In their latest sequestration update report to Congress, OMB provides their analysis as to why agencies have dodged the sequestration bullet as laid out in the 2011 Budget Control Act (BCA). The report was recently addressed in a Federal News Radio article.

The biggest reason agencies are not feeling quite the same sequestration pressure is because Congress worked out a deal back in 2013 to this effect.  Under the two-year Bipartisan Budget Act (BBA) of 2013, which covered FY 2014 and FY 2015 budget levels, agencies were subject to smaller reductions in the spending caps in 2015 than originally set forth in the BCA.

In the report OMB shows that the defense discretionary budget for FY 2015 of $585.9 billion is down more than $20 billion from FY 2014’s $606.3 billion level, but is coming in right at the revised spending limit under the BBA.  In the non-defense discretionary spending category, federal departments and agencies could spend up to $514.1 billion under the BBA for FY 2015, which would be an increase of more than $9 billion from the $504.8 billion level in FY 2014. However, Congress appropriated nearly $4 billion less than the overall BBA limit for FY 2015. (See table below.)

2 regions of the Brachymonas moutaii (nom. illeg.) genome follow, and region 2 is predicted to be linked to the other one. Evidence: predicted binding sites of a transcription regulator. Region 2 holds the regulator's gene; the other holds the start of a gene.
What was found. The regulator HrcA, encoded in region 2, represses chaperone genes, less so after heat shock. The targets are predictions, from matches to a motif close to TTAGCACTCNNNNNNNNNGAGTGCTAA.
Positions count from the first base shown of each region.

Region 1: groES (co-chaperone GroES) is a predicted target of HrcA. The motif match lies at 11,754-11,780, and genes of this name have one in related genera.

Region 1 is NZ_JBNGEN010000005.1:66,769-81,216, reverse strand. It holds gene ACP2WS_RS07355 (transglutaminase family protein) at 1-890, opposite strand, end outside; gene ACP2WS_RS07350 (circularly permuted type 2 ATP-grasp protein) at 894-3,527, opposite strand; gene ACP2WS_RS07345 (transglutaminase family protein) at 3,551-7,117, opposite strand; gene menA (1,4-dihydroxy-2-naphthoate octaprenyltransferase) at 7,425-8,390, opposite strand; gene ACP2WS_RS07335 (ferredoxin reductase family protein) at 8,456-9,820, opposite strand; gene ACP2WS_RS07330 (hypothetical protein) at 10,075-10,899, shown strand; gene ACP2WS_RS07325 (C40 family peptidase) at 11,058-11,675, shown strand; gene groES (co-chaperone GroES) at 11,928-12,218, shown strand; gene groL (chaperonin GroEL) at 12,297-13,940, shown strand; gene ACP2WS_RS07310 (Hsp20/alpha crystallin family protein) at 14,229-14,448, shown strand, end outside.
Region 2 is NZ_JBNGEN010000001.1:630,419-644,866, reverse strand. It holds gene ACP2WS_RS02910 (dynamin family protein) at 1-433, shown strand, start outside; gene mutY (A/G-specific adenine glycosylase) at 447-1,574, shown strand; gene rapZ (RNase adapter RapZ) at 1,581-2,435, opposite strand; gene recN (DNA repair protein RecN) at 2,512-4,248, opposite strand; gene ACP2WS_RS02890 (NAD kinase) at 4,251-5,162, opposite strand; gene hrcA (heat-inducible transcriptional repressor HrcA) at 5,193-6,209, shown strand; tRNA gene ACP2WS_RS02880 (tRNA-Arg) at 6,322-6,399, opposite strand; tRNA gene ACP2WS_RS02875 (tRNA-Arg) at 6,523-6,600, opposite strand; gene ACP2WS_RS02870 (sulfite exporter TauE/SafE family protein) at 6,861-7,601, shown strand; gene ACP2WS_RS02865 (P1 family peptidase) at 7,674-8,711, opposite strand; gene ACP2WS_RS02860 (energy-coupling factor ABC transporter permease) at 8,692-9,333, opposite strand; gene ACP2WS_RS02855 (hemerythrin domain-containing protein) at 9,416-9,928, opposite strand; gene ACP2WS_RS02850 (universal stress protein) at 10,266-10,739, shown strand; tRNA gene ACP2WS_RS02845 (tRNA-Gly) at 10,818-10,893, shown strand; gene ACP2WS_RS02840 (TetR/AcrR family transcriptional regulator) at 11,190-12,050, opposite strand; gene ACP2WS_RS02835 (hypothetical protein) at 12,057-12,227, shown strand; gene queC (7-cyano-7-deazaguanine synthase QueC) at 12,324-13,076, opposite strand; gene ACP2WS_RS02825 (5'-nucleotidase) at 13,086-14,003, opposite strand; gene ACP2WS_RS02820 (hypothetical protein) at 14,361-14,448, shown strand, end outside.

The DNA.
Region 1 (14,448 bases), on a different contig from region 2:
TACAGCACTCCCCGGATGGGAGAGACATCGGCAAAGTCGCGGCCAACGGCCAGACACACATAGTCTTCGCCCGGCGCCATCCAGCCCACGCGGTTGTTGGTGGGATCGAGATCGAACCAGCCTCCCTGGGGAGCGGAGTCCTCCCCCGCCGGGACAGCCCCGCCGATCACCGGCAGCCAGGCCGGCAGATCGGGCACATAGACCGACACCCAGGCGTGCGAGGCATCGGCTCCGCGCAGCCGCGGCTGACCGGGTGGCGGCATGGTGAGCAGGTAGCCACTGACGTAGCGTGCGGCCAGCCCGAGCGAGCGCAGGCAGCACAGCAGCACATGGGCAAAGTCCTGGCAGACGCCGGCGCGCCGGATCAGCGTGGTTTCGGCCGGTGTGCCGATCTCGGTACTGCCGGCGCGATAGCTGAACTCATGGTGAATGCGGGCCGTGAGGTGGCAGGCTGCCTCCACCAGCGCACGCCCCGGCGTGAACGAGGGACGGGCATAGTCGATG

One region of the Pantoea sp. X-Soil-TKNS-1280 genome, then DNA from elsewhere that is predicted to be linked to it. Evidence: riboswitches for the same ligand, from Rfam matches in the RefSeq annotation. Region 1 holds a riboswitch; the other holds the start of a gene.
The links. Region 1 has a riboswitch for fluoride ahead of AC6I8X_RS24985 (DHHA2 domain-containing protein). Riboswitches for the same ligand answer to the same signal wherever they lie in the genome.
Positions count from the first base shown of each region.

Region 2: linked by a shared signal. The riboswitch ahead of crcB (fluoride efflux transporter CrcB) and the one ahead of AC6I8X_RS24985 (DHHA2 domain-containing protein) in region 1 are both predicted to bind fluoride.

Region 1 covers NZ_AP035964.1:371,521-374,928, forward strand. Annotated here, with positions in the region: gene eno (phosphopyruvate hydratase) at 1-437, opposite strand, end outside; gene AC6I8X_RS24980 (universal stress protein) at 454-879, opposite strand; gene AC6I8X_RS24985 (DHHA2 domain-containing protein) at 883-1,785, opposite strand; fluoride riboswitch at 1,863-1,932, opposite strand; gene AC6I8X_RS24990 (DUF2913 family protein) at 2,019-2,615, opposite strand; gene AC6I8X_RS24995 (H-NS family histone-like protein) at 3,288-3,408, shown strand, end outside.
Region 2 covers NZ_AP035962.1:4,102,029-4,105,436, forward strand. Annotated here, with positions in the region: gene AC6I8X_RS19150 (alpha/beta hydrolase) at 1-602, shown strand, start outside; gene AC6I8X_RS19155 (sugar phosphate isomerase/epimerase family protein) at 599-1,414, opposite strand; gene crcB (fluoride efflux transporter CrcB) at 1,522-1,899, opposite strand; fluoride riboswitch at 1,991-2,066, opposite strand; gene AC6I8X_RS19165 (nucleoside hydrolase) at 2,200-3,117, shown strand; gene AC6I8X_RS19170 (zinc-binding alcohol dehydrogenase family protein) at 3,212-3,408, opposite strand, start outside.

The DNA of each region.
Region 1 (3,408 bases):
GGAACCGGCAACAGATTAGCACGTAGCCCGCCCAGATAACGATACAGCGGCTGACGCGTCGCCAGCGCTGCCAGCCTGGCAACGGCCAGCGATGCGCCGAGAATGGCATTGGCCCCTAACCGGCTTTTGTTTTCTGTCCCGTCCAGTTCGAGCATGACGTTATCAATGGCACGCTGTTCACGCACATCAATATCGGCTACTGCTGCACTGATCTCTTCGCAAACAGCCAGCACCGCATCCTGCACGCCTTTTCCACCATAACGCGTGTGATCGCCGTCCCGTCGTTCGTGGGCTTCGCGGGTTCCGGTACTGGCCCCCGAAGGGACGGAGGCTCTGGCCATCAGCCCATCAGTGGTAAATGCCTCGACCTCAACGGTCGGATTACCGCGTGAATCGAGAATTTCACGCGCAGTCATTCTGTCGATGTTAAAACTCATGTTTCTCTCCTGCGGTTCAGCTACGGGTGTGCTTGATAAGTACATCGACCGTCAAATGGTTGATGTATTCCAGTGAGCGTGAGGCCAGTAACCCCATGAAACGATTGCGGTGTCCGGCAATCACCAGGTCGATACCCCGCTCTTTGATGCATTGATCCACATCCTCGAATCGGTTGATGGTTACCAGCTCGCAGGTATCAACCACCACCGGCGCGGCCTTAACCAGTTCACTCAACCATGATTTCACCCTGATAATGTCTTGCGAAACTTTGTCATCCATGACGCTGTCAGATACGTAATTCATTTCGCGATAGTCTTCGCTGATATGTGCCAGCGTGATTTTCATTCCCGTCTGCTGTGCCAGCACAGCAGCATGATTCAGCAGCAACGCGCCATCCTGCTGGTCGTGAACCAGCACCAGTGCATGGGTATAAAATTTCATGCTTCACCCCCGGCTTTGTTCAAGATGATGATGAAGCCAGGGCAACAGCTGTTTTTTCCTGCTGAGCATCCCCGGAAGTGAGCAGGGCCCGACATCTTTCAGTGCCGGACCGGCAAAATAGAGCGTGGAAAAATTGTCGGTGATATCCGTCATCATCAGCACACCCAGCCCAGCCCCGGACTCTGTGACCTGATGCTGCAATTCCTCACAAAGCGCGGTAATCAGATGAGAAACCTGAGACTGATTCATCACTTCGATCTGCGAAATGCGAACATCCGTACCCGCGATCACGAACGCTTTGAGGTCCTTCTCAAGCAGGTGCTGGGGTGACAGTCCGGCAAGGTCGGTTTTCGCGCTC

Given that Congress has the Department of Homeland Security (DHS) operating under continuing resolution (CR) until mid-February it is possible that some of this budget breathing room will be used when Congress finishes its DHS appropriations bill in the coming weeks.

Implications

As law, the “sequestration ball” remains in the hands of Congress to determine how to move forward. OMB recognizes that “the BBA restored $22.4 billion each ($44.8 billion in total) to the 2014 defense and non-defense categories and replaced the reductions for 2015 that would have taken place with smaller reductions of $44.7 billion to the defense cap and $27.6 billion to the non-defense cap.”  So Congress provided some budgetary relief and breathing room without completely overturning sequestration rules set in the 2011 BCA.